On a side note, it would be interesting to compare Pasolini's beautiful film The Gospel of Saint Matthew to the more recent depictions of the gospel narratives. Pasolini's film is gorgeous, powerful art. Most of his actors are Italian peasants, not really actors. Pasolini, a Marxist atheist, made this film after reading the Gospel of Matthew one night in a hotel room. He was utterly captivated and had to retell the story. Of course, his artfully made film does have an agenda; his Jesus is a Marxist revolutionary, whose care for the poor is his central focus. And he also is crucified and resurrected. But the film does leave us in a state of awe and mystery...

My last point is a response to a quote from the above mentioned Washington Post article: "But Downey and Burnett clearly mean for their film to make an impact not as an aesthetic experience, but as a spiritual one." I could write pages in response to this very problematic statement concerning its false dichotomy; this is an old debate. It makes me deeply sad that many Christians do not see that an aesthetic experience can and should be a spiritual experience. Instead, there is still the widespread idea that Christian art should be purely functional, a (shallow) and uplifting way to reenforce what you think you already know. If the art we encounter is not changing us, we need to start questioning it.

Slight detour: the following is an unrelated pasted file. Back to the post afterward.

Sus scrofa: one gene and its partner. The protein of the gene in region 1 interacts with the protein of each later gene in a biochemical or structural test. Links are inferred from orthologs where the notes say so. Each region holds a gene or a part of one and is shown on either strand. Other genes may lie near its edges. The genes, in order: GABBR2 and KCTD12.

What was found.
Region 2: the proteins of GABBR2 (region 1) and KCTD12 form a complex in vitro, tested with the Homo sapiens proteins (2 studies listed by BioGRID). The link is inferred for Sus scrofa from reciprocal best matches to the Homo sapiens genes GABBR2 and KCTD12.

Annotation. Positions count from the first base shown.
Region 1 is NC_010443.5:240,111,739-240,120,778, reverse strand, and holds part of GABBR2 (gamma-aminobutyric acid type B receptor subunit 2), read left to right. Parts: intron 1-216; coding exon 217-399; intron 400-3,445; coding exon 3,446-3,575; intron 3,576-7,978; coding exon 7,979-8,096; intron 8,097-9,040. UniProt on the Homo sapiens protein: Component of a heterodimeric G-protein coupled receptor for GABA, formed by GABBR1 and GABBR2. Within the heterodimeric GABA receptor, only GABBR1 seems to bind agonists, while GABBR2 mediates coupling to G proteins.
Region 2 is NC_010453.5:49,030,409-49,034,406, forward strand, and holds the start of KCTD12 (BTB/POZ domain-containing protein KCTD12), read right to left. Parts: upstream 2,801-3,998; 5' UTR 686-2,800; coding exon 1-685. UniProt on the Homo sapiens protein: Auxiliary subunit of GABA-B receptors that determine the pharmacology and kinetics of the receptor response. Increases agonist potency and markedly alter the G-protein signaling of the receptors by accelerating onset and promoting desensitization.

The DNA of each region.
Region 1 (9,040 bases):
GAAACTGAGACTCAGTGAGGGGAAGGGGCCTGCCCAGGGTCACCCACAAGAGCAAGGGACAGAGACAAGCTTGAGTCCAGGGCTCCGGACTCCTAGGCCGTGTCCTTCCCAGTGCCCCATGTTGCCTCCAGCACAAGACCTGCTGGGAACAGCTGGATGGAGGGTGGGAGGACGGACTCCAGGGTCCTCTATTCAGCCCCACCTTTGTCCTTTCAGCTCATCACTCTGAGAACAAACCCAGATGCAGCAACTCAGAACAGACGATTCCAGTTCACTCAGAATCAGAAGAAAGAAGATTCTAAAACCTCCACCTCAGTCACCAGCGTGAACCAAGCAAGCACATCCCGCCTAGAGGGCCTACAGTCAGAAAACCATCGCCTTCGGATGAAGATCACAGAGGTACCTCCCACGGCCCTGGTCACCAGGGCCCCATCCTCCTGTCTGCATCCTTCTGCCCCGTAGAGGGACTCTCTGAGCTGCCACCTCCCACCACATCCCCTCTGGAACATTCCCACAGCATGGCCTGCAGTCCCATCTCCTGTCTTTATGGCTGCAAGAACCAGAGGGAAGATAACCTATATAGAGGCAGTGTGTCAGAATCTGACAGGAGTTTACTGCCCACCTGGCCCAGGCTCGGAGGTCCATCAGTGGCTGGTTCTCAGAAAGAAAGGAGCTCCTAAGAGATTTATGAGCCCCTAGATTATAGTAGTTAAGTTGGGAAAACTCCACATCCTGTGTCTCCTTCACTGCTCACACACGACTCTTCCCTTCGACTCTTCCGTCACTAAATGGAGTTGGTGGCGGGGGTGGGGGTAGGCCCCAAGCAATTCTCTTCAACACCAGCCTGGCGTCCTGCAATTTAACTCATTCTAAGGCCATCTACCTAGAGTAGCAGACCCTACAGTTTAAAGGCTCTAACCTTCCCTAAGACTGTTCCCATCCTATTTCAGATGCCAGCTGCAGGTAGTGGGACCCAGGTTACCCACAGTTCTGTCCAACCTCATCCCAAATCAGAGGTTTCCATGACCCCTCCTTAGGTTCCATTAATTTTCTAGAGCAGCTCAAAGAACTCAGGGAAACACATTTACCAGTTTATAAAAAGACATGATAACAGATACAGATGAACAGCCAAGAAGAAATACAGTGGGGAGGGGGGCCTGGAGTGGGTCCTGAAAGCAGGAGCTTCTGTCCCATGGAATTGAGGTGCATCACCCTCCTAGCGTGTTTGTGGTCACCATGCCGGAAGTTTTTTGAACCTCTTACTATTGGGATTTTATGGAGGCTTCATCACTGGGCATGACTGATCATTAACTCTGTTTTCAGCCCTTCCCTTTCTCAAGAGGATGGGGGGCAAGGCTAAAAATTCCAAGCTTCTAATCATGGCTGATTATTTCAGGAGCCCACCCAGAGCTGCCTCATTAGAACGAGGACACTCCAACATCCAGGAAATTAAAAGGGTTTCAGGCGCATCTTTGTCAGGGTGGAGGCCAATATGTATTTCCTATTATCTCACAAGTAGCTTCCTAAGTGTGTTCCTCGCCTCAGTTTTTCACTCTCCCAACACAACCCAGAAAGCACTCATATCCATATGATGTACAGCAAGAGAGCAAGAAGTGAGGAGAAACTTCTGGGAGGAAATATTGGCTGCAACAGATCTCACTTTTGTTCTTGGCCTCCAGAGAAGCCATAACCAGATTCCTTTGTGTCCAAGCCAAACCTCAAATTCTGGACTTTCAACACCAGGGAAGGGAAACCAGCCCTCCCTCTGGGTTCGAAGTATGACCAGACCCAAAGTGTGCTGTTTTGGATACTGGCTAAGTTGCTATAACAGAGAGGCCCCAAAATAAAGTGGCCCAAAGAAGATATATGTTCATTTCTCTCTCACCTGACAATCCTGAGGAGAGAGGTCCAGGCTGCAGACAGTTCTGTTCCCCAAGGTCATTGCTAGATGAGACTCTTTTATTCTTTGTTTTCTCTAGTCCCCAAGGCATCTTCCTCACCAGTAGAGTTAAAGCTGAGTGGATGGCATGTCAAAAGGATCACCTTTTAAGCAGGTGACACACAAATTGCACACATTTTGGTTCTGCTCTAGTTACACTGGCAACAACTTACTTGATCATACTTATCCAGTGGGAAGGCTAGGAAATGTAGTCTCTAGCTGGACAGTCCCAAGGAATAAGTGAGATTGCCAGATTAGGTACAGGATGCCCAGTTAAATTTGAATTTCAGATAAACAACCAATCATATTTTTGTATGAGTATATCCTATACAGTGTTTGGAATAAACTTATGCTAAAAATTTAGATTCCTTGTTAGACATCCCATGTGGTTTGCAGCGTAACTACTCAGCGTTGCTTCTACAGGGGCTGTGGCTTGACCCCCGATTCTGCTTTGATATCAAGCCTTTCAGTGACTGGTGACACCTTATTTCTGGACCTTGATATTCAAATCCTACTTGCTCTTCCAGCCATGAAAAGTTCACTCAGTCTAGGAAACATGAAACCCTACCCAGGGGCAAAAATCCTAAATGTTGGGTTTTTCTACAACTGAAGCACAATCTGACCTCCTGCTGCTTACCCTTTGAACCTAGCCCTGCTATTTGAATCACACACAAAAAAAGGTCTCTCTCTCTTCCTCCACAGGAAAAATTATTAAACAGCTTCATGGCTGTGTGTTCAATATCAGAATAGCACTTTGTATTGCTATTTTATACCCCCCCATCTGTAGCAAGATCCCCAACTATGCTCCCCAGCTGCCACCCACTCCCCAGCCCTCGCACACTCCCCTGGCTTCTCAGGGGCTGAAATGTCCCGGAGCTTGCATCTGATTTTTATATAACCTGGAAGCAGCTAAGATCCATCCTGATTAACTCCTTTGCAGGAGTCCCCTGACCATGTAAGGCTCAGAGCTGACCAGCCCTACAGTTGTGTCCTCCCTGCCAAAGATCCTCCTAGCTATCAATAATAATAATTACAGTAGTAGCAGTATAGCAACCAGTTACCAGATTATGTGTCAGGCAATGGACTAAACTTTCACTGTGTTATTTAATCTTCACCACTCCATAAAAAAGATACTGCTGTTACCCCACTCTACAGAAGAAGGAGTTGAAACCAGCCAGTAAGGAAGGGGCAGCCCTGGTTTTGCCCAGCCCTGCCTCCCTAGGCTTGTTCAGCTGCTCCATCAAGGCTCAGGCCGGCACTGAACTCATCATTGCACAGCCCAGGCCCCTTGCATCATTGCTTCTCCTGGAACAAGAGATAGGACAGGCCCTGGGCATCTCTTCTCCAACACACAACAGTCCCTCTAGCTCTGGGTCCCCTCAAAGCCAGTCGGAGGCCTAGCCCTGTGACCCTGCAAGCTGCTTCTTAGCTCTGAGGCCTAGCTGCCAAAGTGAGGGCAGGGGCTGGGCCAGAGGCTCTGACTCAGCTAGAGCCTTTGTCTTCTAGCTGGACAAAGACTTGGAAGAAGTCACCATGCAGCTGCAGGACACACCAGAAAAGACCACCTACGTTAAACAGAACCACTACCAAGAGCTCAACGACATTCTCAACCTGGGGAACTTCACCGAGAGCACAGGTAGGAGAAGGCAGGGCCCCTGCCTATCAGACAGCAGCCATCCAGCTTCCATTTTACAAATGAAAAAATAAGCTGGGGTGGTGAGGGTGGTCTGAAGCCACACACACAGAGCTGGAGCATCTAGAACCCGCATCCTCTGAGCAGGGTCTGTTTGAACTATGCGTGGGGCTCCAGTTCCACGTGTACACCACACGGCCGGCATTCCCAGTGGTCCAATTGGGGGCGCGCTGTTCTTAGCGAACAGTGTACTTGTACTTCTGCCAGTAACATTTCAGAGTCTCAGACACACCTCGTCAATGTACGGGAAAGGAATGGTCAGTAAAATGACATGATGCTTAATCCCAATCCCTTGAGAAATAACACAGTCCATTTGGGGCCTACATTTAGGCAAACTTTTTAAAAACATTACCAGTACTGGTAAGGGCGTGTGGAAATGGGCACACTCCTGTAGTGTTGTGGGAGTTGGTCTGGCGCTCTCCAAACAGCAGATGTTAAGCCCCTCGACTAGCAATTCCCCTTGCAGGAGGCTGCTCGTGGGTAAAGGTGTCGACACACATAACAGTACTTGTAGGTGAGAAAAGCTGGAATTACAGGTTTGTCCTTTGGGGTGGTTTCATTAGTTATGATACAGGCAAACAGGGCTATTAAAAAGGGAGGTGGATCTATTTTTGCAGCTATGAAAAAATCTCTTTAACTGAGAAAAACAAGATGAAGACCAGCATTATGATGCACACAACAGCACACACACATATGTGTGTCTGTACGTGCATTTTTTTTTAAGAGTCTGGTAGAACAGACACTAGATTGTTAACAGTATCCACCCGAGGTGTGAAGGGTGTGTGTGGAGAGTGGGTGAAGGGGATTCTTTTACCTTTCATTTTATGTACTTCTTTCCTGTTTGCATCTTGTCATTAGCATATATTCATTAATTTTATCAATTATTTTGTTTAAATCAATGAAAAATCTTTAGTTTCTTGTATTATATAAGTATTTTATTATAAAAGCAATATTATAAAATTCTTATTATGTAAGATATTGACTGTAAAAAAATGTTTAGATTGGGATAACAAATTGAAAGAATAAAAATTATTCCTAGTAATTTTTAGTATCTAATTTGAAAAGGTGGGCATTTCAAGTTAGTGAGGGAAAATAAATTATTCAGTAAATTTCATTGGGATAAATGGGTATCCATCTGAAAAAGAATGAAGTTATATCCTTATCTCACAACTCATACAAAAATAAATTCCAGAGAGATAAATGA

If anything, Christians should spend the most attention on making complex, glorious, even sublime art to point toward the author of complexity, glory, the sublime. So much "Christian art" peddles one dimensional, sentimental pictures of reality; Christians, of all people, should recognize the infinite beauty, complexity, and mystery of life, of ourselves, of God. Making films and art from a seemingly Christian perspective that flattens reality seems, at best, deceptive and shallow and, at worst, heretical. In "The Church and the Fiction Writer", Flannery O'Connor argues that when we partake in sentimental art, we arrive at a mock state of innocence, perhaps even ignoring the need for the cross. Any "Christian" depiction of a sanitized, one dimensional, comfortable reality is a false one, one that ignores the great mystery, beauty, and tragedy of the human condition. Good art should tell us the truth, remind us that we need beauty, grace, and redemption from our own brokenness.